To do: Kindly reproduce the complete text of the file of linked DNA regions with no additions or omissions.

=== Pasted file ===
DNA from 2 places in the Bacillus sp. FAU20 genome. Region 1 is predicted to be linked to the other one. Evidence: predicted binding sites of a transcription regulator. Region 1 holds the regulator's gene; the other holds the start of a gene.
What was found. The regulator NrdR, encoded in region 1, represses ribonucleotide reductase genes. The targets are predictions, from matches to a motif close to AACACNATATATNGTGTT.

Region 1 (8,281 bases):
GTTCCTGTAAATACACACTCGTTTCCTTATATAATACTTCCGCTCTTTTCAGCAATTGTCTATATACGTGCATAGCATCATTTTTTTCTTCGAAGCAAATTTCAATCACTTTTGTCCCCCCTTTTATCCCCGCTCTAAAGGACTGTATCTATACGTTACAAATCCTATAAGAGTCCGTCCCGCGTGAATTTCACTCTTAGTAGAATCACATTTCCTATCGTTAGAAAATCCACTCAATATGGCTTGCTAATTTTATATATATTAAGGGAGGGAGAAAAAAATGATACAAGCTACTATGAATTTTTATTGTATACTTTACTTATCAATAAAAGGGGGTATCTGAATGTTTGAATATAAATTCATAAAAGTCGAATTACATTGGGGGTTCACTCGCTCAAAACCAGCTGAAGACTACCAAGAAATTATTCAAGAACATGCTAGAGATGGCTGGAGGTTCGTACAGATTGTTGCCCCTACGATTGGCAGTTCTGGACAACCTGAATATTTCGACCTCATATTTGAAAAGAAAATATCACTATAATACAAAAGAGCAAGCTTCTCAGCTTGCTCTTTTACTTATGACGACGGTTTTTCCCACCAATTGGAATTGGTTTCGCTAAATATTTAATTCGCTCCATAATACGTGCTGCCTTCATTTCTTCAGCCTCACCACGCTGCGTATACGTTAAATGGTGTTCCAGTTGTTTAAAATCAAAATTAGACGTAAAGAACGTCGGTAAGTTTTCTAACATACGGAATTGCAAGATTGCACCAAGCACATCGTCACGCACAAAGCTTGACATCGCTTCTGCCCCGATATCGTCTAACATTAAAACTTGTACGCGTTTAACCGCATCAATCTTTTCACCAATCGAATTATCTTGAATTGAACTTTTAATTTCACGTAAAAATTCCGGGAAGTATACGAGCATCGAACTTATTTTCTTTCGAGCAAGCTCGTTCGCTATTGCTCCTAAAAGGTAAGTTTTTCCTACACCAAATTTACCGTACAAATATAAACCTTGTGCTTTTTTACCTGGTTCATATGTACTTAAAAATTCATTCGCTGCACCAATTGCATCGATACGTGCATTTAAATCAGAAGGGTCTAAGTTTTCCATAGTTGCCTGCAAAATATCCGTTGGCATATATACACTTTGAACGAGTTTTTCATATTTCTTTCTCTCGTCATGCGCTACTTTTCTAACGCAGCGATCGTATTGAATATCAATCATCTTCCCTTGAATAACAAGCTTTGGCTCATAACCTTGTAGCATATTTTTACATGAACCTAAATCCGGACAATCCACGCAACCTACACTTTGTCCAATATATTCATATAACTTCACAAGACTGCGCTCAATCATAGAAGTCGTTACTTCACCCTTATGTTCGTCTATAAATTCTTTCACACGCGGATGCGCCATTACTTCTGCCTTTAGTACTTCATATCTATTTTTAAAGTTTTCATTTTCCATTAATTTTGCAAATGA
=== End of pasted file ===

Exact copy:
DNA from 2 places in the Bacillus sp. FAU20 genome. Region 1 is predicted to be linked to the other one. Evidence: predicted binding sites of a transcription regulator. Region 1 holds the regulator's gene; the other holds the start of a gene.
What was found. The regulator NrdR, encoded in region 1, represses ribonucleotide reductase genes. The targets are predictions, from matches to a motif close to AACACNATATATNGTGTT.

Region 1 (8,281 bases):
GTTCCTGTAAATACACACTCGTTTCCTTATATAATACTTCCGCTCTTTTCAGCAATTGTCTATATACGTGCATAGCATCATTTTTTTCTTCGAAGCAAATTTCAATCACTTTTGTCCCCCCTTTTATCCCCGCTCTAAAGGACTGTATCTATACGTTACAAATCCTATAAGAGTCCGTCCCGCGTGAATTTCACTCTTAGTAGAATCACATTTCCTATCGTTAGAAAATCCACTCAATATGGCTTGCTAATTTTATATATATTAAGGGAGGGAGAAAAAAATGATACAAGCTACTATGAATTTTTATTGTATACTTTACTTATCAATAAAAGGGGGTATCTGAATGTTTGAATATAAATTCATAAAAGTCGAATTACATTGGGGGTTCACTCGCTCAAAACCAGCTGAAGACTACCAAGAAATTATTCAAGAACATGCTAGAGATGGCTGGAGGTTCGTACAGATTGTTGCCCCTACGATTGGCAGTTCTGGACAACCTGAATATTTCGACCTCATATTTGAAAAGAAAATATCACTATAATACAAAAGAGCAAGCTTCTCAGCTTGCTCTTTTACTTATGACGACGGTTTTTCCCACCAATTGGAATTGGTTTCGCTAAATATTTAATTCGCTCCATAATACGTGCTGCCTTCATTTCTTCAGCCTCACCACGCTGCGTATACGTTAAATGGTGTTCCAGTTGTTTAAAATCAAAATTAGACGTAAAGAACGTCGGTAAGTTTTCTAACATACGGAATTGCAAGATTGCACCAAGCACATCGTCACGCACAAAGCTTGACATCGCTTCTGCCCCGATATCGTCTAACATTAAAACTTGTACGCGTTTAACCGCATCAATCTTTTCACCAATCGAATTATCTTGAATTGAACTTTTAATTTCACGTAAAAATTCCGGGAAGTATACGAGCATCGAACTTATTTTCTTTCGAGCAAGCTCGTTCGCTATTGCTCCTAAAAGGTAAGTTTTTCCTACACCAAATTTACCGTACAAATATAAACCTTGTGCTTTTTTACCTGGTTCATATGTACTTAAAAATTCATTCGCTGCACCAATTGCATCGATACGTGCATTTAAATCAGAAGGGTCTAAGTTTTCCATAGTTGCCTGCAAAATATCCGTTGGCATATATACACTTTGAACGAGTTTTTCATATTTCTTTCTCTCGTCATGCGCTACTTTTCTAACGCAGCGATCGTATTGAATATCAATCATCTTCCCTTGAATAACAAGCTTTGGCTCATAACCTTGTAGCATATTTTTACATGAACCTAAATCCGGACAATCCACGCAACCTACACTTTGTCCAATATATTCATATAACTTCACAAGACTGCGCTCAATCATAGAAGTCGTTACTTCACCCTTATGTTCGTCTATAAATTCTTTCACACGCGGATGCGCCATTACTTCTGCCTTTAGTACTTCATATCTATTTTTAAAGTTTTCATTTTCCATTAATTTTGCAAATGA